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Written by J.H. Oliphant   


“And he spake this parable unto certain-which trusted in themselves that they were righteous and despised others: Two men went up into the temple to pray; the one a Pharisee and the other a publican. The Pharisee stood and prayed thus with himself; God, I thank thee that I am not as other men are, extortioners, unjust, adulterers, or even as this publican; I fast twice in the week, I give tithes of all that I possess. And the publican, standing afar off, would not lift up so much as his eyes unto heaven, but smote upon his breast, saying, God be merciful to me a sinner.I tell you, this man went down to his house justified rather than the other; for every one that exalteth himself shall be abased; and he that humbleth himself shall be exalted.”—Luke xviii. 9-14.

“He spoke this parable unto certain which trusted in themselves that they were righteous, and despised others.” Do we trust in ourselves that we are righteous? and do we despise others as unworthy of our notice? If so, then this parable is ours and against us.

The Christian does not boast; “boasting is excluded.” The most devout Christian laments his imperfections—his hard heart and his wandering mind. He esteems others better than himself. The true attitude of the Christian is not that of a claimant, but that of a criminal.

“God, I thank thee that I am not as other men are.” He thought there was a vast difference between himself and the publican. He boasted about the difference.

While there is a great difference between the Christian and the “dead in sin,” yet he does not boast about it; he knows the Lord made the difference. The Christian differs from the world in many ways, but does not boast of it. This difference has come about in such a way as to exclude boasting, and to nourish humility.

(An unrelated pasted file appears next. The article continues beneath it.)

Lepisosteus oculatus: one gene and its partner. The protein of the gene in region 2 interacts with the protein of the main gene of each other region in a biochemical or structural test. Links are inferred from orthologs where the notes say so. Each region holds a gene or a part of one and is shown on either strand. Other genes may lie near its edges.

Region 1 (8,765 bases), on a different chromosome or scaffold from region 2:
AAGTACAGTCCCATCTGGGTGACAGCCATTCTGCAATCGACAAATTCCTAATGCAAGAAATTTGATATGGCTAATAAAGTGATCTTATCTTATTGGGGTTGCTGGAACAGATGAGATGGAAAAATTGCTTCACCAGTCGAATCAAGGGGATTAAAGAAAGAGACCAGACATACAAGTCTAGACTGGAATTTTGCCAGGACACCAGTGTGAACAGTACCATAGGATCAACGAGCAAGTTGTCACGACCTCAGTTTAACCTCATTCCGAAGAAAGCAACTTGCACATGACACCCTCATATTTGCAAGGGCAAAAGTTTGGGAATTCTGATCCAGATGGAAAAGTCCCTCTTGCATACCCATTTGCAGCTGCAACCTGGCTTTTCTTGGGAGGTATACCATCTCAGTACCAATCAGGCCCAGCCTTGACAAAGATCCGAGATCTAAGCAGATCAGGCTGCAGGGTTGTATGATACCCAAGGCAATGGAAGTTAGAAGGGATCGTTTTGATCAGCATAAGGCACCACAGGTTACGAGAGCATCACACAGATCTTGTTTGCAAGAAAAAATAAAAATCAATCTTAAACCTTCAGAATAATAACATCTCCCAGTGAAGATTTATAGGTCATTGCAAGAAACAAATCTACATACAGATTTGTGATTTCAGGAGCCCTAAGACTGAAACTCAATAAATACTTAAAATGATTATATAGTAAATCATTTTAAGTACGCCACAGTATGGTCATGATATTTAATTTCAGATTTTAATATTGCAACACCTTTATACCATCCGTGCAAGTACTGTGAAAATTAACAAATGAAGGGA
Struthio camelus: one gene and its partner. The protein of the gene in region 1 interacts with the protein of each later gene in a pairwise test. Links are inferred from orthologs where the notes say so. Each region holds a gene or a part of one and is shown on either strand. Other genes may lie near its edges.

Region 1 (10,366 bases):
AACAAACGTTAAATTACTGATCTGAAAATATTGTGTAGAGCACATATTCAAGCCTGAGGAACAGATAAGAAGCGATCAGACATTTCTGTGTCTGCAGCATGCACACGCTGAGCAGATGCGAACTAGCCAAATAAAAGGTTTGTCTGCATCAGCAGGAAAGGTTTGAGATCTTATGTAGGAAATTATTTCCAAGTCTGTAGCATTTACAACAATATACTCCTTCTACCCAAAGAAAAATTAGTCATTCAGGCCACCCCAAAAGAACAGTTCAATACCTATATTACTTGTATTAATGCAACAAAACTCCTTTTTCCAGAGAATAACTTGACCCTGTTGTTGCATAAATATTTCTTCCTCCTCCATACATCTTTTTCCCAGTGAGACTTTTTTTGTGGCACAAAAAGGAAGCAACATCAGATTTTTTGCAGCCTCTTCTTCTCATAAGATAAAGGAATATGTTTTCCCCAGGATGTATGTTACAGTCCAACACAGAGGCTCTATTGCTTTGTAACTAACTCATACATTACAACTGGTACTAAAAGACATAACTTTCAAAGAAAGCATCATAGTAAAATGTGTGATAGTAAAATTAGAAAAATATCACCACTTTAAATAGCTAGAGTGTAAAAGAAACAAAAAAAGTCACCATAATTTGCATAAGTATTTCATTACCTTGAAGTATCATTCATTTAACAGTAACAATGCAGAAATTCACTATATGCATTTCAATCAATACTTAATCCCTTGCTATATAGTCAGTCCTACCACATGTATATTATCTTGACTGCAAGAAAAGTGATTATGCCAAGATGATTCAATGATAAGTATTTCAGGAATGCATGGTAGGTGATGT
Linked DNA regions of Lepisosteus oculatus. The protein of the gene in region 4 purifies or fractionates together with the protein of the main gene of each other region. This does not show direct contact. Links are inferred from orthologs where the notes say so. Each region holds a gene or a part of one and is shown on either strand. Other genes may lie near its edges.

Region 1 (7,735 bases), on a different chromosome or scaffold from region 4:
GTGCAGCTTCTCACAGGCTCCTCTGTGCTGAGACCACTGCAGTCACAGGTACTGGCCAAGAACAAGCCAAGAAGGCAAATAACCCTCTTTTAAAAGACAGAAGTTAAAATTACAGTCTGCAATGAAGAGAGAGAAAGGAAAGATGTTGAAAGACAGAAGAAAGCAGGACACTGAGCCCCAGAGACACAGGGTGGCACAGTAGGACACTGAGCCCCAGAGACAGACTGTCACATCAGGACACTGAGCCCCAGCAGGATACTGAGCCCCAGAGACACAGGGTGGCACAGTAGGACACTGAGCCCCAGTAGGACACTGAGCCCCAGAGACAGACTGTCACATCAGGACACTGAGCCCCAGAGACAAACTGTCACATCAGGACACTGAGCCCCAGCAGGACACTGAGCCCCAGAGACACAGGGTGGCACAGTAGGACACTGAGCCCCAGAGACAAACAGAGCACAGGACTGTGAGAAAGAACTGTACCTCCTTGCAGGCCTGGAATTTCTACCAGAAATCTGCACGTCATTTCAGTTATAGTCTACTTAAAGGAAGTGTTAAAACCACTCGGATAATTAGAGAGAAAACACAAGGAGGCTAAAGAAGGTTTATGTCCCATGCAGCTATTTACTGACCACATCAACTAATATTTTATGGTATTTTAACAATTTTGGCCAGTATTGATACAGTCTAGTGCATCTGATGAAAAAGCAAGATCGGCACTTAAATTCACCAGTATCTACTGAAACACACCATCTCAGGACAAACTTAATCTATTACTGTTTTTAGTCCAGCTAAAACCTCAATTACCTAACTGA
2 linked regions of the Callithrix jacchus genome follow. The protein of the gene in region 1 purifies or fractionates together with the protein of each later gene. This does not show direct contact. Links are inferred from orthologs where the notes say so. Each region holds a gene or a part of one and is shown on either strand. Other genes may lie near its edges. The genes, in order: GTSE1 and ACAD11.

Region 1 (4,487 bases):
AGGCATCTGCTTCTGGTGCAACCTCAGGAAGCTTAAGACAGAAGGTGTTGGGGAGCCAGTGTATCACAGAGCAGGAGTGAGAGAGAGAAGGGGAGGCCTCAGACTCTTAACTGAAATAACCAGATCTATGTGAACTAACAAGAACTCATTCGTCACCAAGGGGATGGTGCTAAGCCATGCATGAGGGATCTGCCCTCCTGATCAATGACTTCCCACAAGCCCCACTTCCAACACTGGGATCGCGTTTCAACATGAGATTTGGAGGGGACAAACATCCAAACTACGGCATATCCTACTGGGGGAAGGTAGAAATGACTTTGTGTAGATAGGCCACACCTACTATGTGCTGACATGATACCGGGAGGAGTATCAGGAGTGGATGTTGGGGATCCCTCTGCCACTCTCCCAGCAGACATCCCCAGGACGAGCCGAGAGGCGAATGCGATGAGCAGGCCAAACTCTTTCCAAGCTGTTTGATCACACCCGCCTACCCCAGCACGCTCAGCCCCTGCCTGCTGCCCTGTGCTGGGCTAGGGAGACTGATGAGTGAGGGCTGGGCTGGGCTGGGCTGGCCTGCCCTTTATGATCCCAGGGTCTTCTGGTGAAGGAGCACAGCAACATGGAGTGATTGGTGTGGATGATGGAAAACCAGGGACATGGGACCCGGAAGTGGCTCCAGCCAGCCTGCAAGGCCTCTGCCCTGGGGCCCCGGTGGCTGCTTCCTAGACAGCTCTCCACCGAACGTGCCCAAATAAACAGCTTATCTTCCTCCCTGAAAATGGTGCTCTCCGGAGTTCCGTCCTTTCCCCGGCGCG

The Pharisee looked down on the true servants of God, despising them for their ignorance, supposing them to know nothing of truth, and that wisdom was all their own; when in fact the boasting Pharisee knew nothing and the publican was blessed with wisdom. “Extortioners, unjust, adulterers.” Men may do all the things that are good, and yet not have the new birth— the kernel of the matter. The true, lowly spirit of devotion without the form is better than the form without the spirit. The Pharisee boasted of the form, but was proud and self-trusting. The publican had the spirit of the matter.

We are not to trust in external virtues as of so much importance as a new creature.” We may “strain at a gnat and swallow a camel.” The Pharisees complained of the disciples, “They wash not their hands when they eat bread.” It is good to keep the hands clean, but to trust in such things is a sin. If we boast of our duties done, we are Pharisees. When we do all we can, we are unprofitable servants.

“I fast twice in the week.” This was perhaps more fasting than was required. The proud Pharisee obeyed the tradition of the elders, and paraded this before God as a around for his claim of superiority.